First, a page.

Mr. Heffner was born in 1935 in Haifa, where he grew up. He studied at the Reali School in Haifa. In 1953 he joined the IDF and served in the Nachal Troupe along with Uri Zohar, Haim Topol, Gabi Amrani, and Nehama Hendel. After his service he moved to Jerusalem, where he studied English Literature and Philosophy at the Hebrew University. Later he studied Philosophy, Linguistics and American Literature at the Sorbonne in Paris. After three and a half years, Heffner moved to New York, where he continued studying Philosophy at City College and began studying cinema. In New York he directed three short films, including “The Most Wonderful Religious Conversion of Young Hamlet, and a film based on Shay Agnon’s “Simple Story”. According to Heffner, the love of cinema had been in his heart since the age of 17.
From the late 1960’s, Heffner began establishing himself as one of Israel’s finest and most prominent filmmakers, although he did not make many films. His fourth short film (1967), “Slow Down”, an adaptation of a short story by Simone de Beauvoir, won the Golden Bear Award at the Venice Film Festival. In the 1960’s and 1970’s he was a member of the stream of personal cinema makers (“the New Sensitivity”) that made social films of a European avant garde style that were in direct contrast with the down-to-earth contemporary films of the time. A well-known film of this trend was “But Where is Daniel Wax?”, which Heffner wrote and directed in 1972 and is considered one of the finest movies in Israeli filmmaking history. Two other Heffner films, “Aunt Clara” (1977) and “Laura Adler’s Last Love Affair” (1990) are considered a eulogy to the old Yiddish speaking Jews who live in Israel. “Aunt Clara”, which was semi-autobiographical, tells the story of three Polish sisters who run a bridal parlor, and the life of one of the sister’s only child. “Laura Adler’s Last Love Affair” relates the final days in the life of a Yiddish theater star, while eulogizing Yiddish theater and actors. His last full-length feature film, “The Winchell Affair”, was about a journalist’s investigation of an unsolved political assassination.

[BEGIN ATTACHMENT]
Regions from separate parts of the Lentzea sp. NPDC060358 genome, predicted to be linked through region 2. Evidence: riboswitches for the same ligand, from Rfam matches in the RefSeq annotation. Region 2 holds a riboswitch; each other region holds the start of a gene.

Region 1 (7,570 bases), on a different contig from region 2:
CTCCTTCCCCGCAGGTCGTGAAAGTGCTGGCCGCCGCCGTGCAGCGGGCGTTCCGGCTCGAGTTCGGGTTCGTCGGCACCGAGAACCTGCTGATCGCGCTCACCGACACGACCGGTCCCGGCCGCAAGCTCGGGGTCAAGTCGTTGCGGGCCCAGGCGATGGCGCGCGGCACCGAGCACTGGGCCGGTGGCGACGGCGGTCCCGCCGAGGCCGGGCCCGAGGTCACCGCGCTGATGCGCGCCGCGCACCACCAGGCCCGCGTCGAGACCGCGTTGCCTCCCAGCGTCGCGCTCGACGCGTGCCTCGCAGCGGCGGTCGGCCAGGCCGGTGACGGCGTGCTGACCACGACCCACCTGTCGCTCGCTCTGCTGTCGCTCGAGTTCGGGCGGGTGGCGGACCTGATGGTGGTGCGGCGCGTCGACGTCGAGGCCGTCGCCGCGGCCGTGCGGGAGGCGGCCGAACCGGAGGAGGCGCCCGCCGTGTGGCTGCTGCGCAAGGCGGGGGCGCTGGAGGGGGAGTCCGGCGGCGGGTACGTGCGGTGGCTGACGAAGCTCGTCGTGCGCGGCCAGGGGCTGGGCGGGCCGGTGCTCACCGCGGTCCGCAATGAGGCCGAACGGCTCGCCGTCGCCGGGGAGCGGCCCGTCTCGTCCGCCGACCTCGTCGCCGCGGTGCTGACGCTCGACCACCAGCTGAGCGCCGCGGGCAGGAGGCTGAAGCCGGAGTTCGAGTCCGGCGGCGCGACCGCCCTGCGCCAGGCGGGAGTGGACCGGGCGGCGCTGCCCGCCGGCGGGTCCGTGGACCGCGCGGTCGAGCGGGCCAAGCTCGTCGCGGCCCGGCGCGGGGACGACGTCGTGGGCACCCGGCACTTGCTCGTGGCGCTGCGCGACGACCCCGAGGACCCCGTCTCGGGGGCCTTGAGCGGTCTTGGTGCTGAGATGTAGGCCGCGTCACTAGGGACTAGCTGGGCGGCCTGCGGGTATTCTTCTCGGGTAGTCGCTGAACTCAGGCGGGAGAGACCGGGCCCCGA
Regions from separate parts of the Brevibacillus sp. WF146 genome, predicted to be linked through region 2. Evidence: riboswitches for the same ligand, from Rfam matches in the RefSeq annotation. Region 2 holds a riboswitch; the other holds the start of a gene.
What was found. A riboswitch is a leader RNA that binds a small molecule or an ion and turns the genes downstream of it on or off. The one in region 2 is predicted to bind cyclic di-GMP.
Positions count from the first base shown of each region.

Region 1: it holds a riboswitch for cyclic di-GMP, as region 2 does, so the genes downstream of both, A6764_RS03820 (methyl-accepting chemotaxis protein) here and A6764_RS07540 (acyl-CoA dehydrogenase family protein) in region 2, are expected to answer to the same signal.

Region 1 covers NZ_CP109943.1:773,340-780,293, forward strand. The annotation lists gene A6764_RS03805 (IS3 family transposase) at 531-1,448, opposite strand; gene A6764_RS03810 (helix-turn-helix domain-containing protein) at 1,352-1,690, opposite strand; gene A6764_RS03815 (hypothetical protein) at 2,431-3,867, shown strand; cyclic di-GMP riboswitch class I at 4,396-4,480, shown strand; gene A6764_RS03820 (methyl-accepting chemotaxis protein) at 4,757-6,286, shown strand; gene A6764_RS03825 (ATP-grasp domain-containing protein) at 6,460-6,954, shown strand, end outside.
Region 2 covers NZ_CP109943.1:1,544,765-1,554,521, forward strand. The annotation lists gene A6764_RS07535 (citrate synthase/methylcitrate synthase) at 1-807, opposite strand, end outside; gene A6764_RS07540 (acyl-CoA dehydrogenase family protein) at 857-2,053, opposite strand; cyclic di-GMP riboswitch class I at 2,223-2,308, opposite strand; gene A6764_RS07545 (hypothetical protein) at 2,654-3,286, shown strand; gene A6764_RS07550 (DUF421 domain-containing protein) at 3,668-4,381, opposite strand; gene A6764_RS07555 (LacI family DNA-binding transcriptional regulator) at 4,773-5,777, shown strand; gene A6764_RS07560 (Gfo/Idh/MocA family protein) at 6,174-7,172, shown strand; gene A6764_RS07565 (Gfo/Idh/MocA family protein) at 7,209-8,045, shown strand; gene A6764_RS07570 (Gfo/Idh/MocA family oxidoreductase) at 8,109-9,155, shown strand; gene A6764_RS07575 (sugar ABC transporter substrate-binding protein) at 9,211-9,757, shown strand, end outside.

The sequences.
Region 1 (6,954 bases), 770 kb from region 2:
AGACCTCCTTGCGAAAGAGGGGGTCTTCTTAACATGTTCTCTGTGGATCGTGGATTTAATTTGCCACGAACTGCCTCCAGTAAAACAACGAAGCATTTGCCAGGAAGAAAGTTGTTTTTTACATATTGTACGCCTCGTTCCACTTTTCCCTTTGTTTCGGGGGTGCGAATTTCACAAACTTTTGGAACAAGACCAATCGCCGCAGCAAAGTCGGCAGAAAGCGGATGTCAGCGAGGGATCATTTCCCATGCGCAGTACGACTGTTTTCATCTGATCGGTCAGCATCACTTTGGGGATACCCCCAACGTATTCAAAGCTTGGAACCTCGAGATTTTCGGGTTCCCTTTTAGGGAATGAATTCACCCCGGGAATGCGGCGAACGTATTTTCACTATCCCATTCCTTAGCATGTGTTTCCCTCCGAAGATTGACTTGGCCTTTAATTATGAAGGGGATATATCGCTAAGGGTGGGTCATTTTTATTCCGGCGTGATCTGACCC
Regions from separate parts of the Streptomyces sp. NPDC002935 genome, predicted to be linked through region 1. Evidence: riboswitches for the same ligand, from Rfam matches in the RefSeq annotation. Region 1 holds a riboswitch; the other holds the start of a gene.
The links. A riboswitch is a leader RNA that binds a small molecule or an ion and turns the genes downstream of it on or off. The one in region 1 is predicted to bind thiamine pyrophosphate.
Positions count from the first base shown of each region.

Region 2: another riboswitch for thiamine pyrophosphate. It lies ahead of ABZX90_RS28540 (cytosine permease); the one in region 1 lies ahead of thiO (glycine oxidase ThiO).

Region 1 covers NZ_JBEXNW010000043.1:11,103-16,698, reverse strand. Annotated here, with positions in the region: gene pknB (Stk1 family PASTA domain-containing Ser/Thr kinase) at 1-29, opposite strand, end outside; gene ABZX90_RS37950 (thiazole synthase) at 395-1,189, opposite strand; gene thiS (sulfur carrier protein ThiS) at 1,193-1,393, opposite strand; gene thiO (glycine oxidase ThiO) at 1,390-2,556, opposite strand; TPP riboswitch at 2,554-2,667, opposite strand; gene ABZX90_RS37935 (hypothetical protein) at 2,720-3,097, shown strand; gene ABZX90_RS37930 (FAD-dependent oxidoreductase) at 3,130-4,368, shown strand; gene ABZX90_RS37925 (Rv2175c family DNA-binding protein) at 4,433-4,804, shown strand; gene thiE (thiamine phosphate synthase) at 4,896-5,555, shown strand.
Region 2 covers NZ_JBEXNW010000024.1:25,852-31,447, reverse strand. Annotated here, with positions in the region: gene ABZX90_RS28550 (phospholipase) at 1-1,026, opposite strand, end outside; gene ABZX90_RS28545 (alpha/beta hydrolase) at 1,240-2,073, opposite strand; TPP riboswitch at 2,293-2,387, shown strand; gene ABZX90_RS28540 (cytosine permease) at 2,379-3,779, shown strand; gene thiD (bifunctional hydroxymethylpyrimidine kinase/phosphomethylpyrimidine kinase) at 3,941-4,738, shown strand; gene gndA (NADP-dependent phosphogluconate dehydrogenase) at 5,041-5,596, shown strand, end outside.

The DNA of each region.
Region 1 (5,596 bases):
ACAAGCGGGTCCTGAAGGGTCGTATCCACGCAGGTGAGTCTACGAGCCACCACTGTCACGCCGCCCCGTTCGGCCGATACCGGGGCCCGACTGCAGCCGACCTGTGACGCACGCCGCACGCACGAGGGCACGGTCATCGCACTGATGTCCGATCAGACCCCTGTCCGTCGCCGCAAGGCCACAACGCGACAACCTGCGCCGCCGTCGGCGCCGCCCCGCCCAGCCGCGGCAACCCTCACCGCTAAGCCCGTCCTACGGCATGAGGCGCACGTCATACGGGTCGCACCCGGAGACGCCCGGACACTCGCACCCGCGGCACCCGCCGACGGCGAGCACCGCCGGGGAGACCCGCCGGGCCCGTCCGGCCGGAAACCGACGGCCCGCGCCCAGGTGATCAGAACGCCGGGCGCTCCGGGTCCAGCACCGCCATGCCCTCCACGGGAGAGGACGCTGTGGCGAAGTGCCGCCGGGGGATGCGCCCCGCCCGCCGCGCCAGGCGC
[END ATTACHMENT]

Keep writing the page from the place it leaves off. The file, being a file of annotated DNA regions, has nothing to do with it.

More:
In 1998, Heffner created and directed a four-part TV series entitled “Small Country, Great Man”, which told the story of a police investigation trying to identify the body of a man killed in a suicide attack. It was a cynical look at the ever-changing 1990’s Israel and the death of the Zionist myth.
Heffner also collaborated with the Educational Television, and in the 1970’s he created the children’s series “The Magic Door” and “Bulbul Hakabulbul”, which taught children the importance of road safety. These were extremely successful and were broadcast as reruns until the 1980’s.
Along with his cinematic work, Heffner taught filmmaking and screenwriting at academic institutions, raising generations of filmmakers. He was one of the founders of Tel Aviv University’s Department of Screenwriting.
He also wrote a large number of novels and books about cinema, including: “Includes Everything”, “Like Abelard, Like Heloise”, “Cinema Paper”, “Avraham Heffner: Book of Screenplays” (a collection of all the screenplays he wrote and directed), “Movies Don’t Grow on Trees”, and many others.
In 2004 Heffner received the Lifetime Achievement Award (Ophir Prize) from the Israeli Film Academy.
He died in Tel Aviv in 2014.